What’s New, What’s Next

Building something is not easy. If it was, everyone would do it.

Whether you’re building a home, a family, a business, or even a website—it’s not easy. It requires perseverance, vision, dedication, comfort with risk, an amazing team, intelligence, leadership—every part of you. Once you get there, it can feel quite rewarding, but it’s not everlasting. A few days later, you’ll start asking yourself, what’s new and what are you going to do next.

What I appreciate the most about building something is the journey, even more so than the actual destination (with of course the exception of flying). I remember all of those countless late nights working on building our company—well, because I’m still living it—I never stopped burning the midnight oil and taking a day off. I noticed my kids are that way as well. It’s important to live life to the fullest—never take a day off from appreciating life or taking anything for granted. If a friend or distant relative wants to catch up, find the time. If a young entrepreneur with a start-up business wants to meet with you, talk to them—find the time. You might be retired but find something to do—never think you’re too old to start. Although it may seem that there’s not enough time to accomplish all of the things we envision ourselves doing, there actually is.

What if you cut your social media usage in half per day? Or out completely? What if you turned off the TV? What if you focused on completing one thing first and then moving on to the next project instead of trying to juggle more than 5 tasks at once? For the past several weeks, I’ve been doing this—one thing at a time and then moving on to the next task. It’s been great.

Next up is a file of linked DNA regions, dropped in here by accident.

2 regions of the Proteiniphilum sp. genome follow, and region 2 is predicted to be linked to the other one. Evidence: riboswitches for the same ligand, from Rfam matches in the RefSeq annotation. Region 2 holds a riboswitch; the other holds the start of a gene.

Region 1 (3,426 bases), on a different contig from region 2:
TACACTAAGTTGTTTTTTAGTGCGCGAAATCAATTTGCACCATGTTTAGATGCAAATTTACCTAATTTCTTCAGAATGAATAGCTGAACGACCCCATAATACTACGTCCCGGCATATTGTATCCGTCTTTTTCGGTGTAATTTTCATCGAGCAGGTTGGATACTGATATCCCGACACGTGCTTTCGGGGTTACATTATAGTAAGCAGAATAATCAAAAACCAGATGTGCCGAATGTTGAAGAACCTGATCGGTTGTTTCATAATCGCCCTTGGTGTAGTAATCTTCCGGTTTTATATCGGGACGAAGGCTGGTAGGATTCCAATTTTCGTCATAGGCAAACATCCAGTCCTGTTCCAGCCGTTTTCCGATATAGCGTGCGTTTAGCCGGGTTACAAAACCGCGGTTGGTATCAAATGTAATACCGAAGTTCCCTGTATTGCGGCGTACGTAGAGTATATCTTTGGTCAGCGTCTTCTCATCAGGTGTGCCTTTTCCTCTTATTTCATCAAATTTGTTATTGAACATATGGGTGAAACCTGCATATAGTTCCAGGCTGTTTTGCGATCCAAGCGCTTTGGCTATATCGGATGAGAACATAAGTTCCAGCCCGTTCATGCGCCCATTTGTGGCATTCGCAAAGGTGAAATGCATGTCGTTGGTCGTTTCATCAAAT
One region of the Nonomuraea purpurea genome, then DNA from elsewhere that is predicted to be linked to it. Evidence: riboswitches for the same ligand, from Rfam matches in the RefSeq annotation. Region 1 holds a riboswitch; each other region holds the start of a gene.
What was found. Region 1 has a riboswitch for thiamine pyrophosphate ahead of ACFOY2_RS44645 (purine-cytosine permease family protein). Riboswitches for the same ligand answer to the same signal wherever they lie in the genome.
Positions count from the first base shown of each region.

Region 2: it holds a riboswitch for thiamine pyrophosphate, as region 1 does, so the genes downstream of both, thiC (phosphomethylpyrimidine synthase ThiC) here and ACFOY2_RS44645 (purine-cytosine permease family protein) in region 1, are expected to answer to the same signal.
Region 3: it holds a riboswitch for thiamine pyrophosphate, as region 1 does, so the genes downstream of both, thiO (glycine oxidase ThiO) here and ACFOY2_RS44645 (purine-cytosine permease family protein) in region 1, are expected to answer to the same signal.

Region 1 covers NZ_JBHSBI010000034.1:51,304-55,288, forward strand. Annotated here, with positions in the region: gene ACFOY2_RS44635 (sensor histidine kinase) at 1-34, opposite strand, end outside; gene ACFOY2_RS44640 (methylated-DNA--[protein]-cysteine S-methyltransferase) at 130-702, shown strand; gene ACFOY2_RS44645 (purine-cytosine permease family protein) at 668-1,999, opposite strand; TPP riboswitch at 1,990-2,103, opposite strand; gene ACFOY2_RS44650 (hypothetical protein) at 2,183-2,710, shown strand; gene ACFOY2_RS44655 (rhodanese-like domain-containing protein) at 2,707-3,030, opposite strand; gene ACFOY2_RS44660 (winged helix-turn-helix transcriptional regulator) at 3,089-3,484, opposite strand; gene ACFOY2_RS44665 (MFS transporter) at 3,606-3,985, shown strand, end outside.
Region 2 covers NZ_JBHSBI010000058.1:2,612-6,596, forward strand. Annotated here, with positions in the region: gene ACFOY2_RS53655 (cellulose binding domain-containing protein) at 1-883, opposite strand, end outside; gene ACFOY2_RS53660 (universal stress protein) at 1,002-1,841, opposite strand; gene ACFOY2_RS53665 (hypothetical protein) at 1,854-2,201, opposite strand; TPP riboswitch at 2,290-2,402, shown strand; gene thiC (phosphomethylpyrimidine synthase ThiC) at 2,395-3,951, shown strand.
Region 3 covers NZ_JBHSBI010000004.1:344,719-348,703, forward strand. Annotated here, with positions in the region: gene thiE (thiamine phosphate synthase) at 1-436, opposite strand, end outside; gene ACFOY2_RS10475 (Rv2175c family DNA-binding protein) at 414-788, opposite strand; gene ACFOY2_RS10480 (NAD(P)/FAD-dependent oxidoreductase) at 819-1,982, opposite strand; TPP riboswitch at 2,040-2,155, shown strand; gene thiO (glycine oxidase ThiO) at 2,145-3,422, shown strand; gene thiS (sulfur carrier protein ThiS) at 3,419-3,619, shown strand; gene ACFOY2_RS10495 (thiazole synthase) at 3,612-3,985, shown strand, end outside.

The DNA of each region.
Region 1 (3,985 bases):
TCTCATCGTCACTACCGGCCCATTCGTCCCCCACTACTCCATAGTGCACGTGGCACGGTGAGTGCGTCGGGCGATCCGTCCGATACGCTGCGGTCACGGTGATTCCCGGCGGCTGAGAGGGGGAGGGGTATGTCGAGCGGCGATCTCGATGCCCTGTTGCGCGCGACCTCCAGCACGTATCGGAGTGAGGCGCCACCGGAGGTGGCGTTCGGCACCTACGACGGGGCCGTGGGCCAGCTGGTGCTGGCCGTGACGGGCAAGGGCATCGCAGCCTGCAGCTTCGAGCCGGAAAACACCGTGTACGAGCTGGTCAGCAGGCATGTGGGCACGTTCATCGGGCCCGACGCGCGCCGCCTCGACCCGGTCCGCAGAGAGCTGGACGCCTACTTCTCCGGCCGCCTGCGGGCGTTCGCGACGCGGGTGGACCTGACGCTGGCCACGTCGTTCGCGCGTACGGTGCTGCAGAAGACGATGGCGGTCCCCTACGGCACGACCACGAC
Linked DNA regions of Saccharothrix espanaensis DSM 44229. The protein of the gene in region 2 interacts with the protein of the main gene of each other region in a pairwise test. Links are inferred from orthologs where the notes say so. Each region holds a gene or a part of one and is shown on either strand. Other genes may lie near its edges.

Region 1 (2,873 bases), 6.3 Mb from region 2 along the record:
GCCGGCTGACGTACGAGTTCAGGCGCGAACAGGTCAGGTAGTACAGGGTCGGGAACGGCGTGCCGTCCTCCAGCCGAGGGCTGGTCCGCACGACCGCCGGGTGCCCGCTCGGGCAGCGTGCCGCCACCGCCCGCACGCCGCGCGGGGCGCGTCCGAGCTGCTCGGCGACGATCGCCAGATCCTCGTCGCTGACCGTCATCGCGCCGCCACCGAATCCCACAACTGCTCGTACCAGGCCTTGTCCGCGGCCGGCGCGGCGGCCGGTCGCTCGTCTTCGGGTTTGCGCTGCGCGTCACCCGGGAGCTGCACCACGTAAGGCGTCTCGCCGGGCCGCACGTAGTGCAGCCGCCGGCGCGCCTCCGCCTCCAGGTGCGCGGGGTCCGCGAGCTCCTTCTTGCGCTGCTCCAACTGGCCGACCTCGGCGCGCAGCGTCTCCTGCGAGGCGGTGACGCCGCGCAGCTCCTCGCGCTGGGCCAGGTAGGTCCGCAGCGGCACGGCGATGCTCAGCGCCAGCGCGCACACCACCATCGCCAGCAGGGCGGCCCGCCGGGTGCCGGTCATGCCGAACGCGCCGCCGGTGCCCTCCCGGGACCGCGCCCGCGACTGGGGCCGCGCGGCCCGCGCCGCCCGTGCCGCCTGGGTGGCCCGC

I’ve been thinking quite a bit lately about how and why people build things. Each week, it is not uncommon to hear or read of another sprawling, developing city, region, or area of the Philippines. From Batangas, to Clark, to Manila Bay, to Iloilo, Davao, and Cebu—so many parts of the Philippines are developing and flourishing. That province, that town you grew up in that you left behind decades ago—go see what it looks like now. Have you seen Binondo lately? It’s astonishing. It’s considerably clean. Did you know San Juan, La Union is heralded as the Boracay of the North? Have you seen Pasay lately?

I appreciate all of these amazing developments in the Philippines. However, I can’t help but think about how we can fix our traffic. What if we paused and the entire country’s focus was dedicated to solving the traffic once and for all. What if we just shutdown the country for say 1 month and every citizen helps build the new roads (or we just stay off the roads so that whoever can build whatever roads and highways are needed can be built). The traffic in Metro-Manila to Cebu City has really become an untenable situation. We can have these vibrant, booming cities, but if it takes hours on end to get to and from, how can we truly appreciate what people have built? How can we experience everything Metro-Manila has to offer? Did you know that on average, Filipinos lose about 16 days per year of their lives stuck in traffic? That’s awful. Not only is the country causing people to lose out on life, it’s costing the country billions of dollars in GDP. Literally, traffic is a waste of time and life. If we are wasting our lives stuck in traffic anyway then what’s the harm of pausing the country for 1 month? Think long term. Losing 1 month but not losing 16 days of our lives each year moving forward.

If we are going to build the great nation that we hope the Philippines can be, we need to say enough of this mañana mentality of—next time. It should all be about what’s next.

Roger Oriel
Roger Oriel

Roger Oriel is the Chief Executive Officer and Publisher of the Asian Journal Media Group.

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